than yellow shirts in the Sydney
Cricket Ground crowd for the semi-
final, with the number of India fans
expected to far outweigh the number
of hometown supporters.
"We ve played in India a number
of times and they out-support us
there as well," Clarke said. "We don t
need any more motivation. We
know we ve got the support of the
Australian public. We ve felt it the
whole tournament, and we ll feel it
again tomorrow whether it s 30 per
cent of the fans here or 50 per cent
of the fans."
India has played Australia 14 ODIs
at the Sydney Cricket Ground since
1980 for only one win---in 2008 ---
although it has registered wins at
the venue against England, New
Zealand and Pakistan.
"I thought they would have had
a better success rate at the SCG
than that, so that does surprise me,"
Clarke said. "But it probably does
show how Australia loves playing
in their own back yard."
ROAD WARRIORS: The India
squad landed in Australia in Novem-
ber and went through a test series
against the Aussies and a limited-
overs tri-series against Australia
and England without winning a
match. India also lost a World Cup
warmup match to Australia before
starting the tournament proper with
a big win over archrival Pakistan
which sparked a seven-game win-
"When you re away for four
months, you definitely miss home,
there is no doubt," Sharma said.
"But we are here on a mission and
the mission is to win the World
"If you look at the way the last
one and a half months has gone,
it s been really good, so we have to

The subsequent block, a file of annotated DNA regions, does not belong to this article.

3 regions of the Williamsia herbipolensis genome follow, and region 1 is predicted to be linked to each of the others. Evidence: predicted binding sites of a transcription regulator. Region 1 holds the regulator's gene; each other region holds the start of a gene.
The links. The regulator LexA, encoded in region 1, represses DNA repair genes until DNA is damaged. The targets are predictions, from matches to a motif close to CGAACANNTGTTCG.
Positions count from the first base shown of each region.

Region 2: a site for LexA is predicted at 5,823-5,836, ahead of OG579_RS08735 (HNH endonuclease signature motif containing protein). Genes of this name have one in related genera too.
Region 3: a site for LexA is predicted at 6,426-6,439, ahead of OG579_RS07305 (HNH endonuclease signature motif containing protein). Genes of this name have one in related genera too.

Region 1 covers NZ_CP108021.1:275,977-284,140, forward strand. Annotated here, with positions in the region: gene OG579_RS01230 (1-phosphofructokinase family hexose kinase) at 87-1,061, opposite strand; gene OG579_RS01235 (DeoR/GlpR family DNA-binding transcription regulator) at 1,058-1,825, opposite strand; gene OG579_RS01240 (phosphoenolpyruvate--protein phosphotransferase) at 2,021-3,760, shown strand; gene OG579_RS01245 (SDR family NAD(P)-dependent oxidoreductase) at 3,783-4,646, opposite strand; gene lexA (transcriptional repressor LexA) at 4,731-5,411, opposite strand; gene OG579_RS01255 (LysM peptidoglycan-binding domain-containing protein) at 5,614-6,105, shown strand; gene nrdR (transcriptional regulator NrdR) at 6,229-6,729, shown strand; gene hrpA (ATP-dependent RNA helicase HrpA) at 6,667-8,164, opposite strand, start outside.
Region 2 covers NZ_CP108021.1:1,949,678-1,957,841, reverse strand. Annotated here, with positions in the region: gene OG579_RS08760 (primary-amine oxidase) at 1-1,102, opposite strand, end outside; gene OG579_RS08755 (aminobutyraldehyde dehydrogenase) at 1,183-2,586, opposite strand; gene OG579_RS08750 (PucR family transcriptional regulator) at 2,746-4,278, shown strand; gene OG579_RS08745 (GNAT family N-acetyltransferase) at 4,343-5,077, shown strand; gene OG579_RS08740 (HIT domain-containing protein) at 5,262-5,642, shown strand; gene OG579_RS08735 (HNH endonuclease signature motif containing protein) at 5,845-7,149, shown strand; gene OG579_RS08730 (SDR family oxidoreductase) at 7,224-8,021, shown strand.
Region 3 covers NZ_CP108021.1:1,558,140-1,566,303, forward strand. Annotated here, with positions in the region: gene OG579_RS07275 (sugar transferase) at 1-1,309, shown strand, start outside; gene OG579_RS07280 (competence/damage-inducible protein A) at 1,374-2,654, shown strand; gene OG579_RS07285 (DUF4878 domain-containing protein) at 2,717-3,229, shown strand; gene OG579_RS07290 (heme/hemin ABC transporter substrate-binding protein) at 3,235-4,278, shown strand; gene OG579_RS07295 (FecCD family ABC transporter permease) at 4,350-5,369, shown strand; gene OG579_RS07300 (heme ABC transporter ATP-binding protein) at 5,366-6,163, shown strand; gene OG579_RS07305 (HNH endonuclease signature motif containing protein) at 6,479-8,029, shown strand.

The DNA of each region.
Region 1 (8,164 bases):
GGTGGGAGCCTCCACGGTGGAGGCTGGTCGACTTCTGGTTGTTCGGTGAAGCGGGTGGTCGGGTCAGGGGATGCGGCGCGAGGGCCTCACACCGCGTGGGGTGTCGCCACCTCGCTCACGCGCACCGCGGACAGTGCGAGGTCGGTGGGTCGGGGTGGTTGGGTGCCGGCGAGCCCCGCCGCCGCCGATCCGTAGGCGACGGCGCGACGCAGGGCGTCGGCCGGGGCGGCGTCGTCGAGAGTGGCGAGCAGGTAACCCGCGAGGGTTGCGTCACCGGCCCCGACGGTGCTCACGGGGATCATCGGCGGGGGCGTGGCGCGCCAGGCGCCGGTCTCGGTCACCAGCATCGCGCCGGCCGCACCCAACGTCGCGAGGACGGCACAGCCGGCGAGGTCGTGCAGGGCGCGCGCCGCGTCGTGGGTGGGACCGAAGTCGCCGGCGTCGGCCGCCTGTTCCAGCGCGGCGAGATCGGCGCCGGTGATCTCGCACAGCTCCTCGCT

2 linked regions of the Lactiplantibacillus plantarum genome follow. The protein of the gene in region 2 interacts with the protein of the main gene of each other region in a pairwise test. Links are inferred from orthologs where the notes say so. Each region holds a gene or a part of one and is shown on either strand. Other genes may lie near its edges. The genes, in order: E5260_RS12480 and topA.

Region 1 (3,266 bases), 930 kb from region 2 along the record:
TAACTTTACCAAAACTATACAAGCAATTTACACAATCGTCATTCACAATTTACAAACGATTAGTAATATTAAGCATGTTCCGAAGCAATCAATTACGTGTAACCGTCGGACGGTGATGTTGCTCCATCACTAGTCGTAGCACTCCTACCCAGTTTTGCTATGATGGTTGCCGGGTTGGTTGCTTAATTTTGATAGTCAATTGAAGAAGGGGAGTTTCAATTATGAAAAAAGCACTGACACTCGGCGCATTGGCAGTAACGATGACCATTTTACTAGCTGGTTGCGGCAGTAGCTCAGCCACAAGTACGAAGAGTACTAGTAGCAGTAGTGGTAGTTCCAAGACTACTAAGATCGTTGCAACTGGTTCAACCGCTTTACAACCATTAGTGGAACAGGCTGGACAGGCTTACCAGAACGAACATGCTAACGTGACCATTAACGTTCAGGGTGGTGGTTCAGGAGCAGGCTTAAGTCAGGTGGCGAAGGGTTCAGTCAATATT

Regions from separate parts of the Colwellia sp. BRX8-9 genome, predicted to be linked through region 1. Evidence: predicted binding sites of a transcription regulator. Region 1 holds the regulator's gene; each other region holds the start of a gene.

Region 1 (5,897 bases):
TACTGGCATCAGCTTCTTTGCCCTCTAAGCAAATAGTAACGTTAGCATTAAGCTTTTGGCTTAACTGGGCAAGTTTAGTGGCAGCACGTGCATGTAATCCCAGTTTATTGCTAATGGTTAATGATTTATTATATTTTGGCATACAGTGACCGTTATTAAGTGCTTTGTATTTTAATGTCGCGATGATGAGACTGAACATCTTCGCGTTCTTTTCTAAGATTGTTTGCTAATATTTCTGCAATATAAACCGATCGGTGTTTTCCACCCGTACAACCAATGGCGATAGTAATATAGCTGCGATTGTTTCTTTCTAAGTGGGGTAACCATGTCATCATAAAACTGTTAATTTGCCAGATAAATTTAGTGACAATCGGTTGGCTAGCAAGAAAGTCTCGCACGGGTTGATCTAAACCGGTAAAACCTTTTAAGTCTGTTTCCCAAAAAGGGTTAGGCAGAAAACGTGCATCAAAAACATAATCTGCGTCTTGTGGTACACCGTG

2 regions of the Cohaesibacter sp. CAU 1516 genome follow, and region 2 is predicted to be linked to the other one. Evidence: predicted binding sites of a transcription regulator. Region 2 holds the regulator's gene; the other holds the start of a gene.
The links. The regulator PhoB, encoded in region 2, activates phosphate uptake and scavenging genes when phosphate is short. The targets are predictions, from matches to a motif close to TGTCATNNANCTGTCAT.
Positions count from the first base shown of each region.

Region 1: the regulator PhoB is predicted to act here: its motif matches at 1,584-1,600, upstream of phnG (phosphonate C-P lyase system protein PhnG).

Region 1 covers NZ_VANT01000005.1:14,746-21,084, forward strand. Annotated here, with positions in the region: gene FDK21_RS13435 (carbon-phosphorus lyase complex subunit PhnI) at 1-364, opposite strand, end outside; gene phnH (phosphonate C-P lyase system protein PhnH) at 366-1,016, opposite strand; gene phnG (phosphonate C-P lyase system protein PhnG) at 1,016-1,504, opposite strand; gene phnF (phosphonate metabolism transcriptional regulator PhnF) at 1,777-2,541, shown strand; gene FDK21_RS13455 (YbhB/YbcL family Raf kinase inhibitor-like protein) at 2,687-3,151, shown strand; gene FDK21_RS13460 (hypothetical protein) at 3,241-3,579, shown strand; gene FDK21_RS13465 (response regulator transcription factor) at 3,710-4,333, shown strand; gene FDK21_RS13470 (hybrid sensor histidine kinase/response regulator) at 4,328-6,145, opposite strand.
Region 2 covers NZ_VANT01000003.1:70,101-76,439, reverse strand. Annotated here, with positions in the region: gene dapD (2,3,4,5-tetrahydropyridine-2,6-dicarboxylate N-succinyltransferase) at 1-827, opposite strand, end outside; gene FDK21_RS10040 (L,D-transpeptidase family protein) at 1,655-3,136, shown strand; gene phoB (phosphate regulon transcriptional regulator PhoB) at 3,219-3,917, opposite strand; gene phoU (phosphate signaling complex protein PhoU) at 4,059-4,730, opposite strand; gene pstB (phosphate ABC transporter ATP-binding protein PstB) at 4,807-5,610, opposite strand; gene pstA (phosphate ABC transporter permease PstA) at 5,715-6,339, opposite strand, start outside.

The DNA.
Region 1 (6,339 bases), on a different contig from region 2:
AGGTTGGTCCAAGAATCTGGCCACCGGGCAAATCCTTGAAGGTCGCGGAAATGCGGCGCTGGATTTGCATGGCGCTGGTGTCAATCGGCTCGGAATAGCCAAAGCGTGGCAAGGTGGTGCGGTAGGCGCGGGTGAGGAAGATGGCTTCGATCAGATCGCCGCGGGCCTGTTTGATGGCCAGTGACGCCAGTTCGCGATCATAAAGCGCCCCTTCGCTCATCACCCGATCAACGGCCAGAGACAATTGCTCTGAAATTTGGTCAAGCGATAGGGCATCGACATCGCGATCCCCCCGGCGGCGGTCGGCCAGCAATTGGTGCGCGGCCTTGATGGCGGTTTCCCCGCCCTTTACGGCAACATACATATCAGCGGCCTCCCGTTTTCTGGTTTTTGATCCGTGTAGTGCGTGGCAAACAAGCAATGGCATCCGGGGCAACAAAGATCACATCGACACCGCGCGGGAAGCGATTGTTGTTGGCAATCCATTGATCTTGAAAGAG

make the last four months we have
spent here a reward by winning the
semi-finals and the finals. We don t
mind for staying away for five
months that way."
Australia's captain Michael Clarke, left, chats with David Warner after
batting practice for the Cricket World Cup in Sydney, Australia, yesterday.
Australia will play India in a World Cup semi-final today to gain a place in
the final against New Zealand. AP PHOTO
New Zealand team savours semi-final win
to the final." McCullum and coach Mike Hesson had
only a few hours sleep before rising Wednesday and
facing reporters immediately before their departure
Hesson said he had been "pretty wired" when he
returned to the team hotel in the early hours of the
morning and after a low-key celebration with players
family and friends.
He said there had been an "ebb and flow" of emo-
tion throughout Tuesday s game; optimism at times,
hope at others, desperation an finally a mixture of
joy and relief Grant Elliott hit the penultimate ball
for six to win the match.
"There were obviously a lot of emotions through-
out," Hesson said. "I never thought we would get
over the line until we saw the ball disappearing.
"I don t even know where it landed. I just jumped
up and carried on. It was a whole heap of emotion,
a whole heap of pride in the group. You have got a
group of guys that did everything for each other. To
put in a performance like that last night, with a
crowd like that, it was very special."
McCullum said that even he wasn t fully confident
that New Zealand would win as it chased 298 runs
in 43 overs of the rain-shortened match.
Hesson said he was sitting apart from other mem-
bers of the Black Caps coaching staff through the
tense final overs, but no-one wanted to move lest
they jinx the New Zealand run chase.
"There s a lot of superstition in cricket and you
don t want to leave, especially at times like that.
When it happened we just jumped up and hugged
everyone in sight and yelled."
Elliott said New Zealand had no preference about
who it would play in the final, but will closely watch
the Australia-India semi-final on Thursday.
"I guess it would be quite nice to play Australia
just because the game we had here (in pool play) was
a close game," he said.